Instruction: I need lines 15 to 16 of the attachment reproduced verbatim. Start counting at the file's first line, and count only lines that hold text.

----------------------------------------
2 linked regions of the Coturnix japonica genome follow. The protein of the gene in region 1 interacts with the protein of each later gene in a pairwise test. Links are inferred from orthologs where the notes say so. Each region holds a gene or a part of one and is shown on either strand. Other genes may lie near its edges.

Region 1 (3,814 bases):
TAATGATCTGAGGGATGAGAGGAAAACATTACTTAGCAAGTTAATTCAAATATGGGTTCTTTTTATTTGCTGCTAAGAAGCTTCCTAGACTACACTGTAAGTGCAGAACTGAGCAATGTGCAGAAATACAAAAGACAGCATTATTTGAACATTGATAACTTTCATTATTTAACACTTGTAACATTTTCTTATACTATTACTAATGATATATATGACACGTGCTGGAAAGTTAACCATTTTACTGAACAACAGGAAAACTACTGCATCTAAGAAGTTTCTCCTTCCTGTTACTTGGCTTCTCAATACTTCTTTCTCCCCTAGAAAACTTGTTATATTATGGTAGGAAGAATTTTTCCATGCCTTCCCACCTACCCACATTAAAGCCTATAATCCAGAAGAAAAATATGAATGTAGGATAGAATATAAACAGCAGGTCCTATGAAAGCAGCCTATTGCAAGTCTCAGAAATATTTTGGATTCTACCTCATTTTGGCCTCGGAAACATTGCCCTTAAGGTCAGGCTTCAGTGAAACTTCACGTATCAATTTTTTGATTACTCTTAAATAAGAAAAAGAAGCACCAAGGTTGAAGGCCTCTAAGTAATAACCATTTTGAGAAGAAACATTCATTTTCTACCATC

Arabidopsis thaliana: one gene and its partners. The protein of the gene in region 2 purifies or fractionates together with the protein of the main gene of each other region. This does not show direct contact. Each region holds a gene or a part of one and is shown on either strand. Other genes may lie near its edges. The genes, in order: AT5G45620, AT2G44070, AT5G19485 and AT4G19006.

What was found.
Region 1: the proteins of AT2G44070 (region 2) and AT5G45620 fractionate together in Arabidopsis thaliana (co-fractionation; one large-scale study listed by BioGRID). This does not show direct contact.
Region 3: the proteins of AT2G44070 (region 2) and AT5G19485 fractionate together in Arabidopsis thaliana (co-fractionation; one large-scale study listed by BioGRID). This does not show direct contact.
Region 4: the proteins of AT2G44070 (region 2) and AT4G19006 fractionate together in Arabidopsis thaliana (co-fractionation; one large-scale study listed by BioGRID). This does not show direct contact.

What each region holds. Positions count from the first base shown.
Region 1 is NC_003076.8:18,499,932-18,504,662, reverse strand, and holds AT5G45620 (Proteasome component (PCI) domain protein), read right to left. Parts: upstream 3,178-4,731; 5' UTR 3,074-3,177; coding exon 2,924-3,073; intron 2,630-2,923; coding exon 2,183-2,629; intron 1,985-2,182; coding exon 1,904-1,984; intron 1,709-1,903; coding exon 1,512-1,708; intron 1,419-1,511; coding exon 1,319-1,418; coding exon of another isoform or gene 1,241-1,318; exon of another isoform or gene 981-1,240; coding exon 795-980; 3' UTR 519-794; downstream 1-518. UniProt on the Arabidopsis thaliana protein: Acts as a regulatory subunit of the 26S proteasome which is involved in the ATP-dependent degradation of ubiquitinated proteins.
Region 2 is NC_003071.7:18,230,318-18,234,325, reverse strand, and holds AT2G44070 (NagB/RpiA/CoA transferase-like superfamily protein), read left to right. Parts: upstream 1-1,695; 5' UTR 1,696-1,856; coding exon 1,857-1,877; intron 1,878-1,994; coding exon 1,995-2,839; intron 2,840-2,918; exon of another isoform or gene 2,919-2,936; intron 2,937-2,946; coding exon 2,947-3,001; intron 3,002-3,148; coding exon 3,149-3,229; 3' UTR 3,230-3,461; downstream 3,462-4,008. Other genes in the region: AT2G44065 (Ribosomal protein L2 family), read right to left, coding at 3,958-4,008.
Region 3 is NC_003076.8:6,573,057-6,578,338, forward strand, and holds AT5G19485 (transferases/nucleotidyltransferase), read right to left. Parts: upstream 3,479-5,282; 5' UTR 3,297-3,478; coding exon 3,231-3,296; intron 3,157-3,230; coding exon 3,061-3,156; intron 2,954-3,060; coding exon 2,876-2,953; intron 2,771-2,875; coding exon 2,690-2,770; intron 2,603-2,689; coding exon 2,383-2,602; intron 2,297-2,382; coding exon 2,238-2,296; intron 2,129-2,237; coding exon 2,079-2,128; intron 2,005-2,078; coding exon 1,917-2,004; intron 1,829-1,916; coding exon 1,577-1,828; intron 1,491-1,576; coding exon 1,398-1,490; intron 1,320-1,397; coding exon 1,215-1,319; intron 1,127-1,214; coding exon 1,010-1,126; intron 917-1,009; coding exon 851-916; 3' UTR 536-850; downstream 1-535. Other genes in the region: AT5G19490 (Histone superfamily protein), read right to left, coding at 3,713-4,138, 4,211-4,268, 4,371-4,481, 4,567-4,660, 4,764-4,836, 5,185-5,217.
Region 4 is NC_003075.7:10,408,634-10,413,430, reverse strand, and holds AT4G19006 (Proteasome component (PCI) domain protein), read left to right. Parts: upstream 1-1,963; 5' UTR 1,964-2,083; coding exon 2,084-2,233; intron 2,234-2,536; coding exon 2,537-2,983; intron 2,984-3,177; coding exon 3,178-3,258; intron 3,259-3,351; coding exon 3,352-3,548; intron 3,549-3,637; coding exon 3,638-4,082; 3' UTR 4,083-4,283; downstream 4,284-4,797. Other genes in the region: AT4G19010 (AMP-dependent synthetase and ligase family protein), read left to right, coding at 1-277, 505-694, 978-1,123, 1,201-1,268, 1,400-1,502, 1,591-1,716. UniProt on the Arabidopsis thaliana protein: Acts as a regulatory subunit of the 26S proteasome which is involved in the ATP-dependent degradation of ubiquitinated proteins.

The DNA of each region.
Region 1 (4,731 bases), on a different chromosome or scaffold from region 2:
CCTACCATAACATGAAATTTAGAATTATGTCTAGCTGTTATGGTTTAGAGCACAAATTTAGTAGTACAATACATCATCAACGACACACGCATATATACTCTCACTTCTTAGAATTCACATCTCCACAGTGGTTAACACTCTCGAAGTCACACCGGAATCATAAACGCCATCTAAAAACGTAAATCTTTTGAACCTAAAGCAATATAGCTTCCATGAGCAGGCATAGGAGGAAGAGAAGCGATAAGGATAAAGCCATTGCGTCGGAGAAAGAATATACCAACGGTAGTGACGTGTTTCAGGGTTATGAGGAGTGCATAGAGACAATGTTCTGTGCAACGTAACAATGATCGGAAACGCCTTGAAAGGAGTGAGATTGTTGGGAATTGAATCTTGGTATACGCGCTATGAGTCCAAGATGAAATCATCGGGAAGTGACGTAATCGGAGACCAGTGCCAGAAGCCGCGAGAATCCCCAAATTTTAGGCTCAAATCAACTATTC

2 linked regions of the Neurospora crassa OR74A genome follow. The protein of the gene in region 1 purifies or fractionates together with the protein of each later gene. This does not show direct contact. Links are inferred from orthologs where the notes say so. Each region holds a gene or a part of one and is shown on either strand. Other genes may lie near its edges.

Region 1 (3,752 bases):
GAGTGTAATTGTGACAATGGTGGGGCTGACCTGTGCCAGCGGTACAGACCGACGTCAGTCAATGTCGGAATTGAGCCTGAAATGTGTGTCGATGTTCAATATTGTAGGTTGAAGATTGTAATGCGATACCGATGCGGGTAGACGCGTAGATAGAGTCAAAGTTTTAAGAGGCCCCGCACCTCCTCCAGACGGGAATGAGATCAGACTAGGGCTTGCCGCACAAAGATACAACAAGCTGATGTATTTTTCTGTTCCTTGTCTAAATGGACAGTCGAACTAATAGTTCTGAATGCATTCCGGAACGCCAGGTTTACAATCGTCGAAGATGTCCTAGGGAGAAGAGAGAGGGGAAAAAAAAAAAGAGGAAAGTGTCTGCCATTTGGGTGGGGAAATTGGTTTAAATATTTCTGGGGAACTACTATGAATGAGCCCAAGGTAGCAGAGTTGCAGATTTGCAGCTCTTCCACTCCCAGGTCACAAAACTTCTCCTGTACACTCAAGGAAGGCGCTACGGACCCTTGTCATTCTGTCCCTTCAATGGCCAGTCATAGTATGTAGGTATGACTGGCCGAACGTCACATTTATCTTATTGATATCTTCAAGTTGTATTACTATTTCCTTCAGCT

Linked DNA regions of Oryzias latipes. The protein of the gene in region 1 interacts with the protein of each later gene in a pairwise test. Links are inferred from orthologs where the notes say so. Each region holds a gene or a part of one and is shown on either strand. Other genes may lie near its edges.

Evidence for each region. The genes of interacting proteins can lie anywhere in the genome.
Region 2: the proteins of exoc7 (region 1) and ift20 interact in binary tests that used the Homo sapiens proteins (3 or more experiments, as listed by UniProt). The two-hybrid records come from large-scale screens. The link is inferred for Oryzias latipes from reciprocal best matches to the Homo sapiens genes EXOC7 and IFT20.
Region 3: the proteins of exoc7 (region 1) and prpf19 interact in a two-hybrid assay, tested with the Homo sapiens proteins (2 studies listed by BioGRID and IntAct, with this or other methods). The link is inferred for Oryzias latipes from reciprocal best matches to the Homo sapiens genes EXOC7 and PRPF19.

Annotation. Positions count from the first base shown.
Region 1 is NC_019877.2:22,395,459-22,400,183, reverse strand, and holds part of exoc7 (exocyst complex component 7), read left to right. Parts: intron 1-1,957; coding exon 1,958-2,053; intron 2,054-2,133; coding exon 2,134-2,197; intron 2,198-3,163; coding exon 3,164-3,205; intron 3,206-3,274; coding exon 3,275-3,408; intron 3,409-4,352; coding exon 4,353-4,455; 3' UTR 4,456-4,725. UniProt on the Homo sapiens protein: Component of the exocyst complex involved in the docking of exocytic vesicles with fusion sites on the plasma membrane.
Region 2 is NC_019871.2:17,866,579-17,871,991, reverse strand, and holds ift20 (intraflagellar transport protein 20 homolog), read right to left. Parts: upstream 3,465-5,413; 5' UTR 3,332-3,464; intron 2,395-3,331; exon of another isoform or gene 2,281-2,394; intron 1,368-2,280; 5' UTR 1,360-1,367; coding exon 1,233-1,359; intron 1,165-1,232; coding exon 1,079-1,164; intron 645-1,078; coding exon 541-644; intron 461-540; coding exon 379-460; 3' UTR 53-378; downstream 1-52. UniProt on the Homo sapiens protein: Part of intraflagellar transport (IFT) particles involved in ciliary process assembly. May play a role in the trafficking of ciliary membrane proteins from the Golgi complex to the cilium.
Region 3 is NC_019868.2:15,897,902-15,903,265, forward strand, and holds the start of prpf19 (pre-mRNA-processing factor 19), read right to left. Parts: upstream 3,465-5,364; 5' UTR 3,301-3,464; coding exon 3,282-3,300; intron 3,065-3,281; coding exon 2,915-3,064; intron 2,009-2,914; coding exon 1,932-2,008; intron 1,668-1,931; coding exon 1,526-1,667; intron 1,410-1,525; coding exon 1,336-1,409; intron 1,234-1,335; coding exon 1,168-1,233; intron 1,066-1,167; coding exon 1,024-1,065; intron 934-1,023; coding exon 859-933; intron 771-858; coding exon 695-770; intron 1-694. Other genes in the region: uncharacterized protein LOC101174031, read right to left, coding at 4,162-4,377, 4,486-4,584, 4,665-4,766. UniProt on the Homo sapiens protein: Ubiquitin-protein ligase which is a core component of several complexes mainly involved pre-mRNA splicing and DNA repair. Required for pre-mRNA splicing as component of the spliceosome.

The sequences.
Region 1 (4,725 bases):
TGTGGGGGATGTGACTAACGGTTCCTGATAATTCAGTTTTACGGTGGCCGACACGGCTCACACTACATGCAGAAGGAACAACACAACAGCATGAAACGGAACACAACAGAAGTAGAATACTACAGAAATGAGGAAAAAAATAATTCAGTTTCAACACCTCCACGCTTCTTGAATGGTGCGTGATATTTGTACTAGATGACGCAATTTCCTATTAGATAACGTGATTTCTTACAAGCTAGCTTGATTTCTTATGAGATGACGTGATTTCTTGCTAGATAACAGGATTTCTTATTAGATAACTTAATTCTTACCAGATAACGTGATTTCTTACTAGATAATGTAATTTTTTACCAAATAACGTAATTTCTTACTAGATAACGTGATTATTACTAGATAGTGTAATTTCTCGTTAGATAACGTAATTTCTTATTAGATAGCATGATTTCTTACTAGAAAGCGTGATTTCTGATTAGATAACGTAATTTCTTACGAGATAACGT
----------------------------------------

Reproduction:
Region 1 (4,731 bases), on a different chromosome or scaffold from region 2:
CCTACCATAACATGAAATTTAGAATTATGTCTAGCTGTTATGGTTTAGAGCACAAATTTAGTAGTACAATACATCATCAACGACACACGCATATATACTCTCACTTCTTAGAATTCACATCTCCACAGTGGTTAACACTCTCGAAGTCACACCGGAATCATAAACGCCATCTAAAAACGTAAATCTTTTGAACCTAAAGCAATATAGCTTCCATGAGCAGGCATAGGAGGAAGAGAAGCGATAAGGATAAAGCCATTGCGTCGGAGAAAGAATATACCAACGGTAGTGACGTGTTTCAGGGTTATGAGGAGTGCATAGAGACAATGTTCTGTGCAACGTAACAATGATCGGAAACGCCTTGAAAGGAGTGAGATTGTTGGGAATTGAATCTTGGTATACGCGCTATGAGTCCAAGATGAAATCATCGGGAAGTGACGTAATCGGAGACCAGTGCCAGAAGCCGCGAGAATCCCCAAATTTTAGGCTCAAATCAACTATTC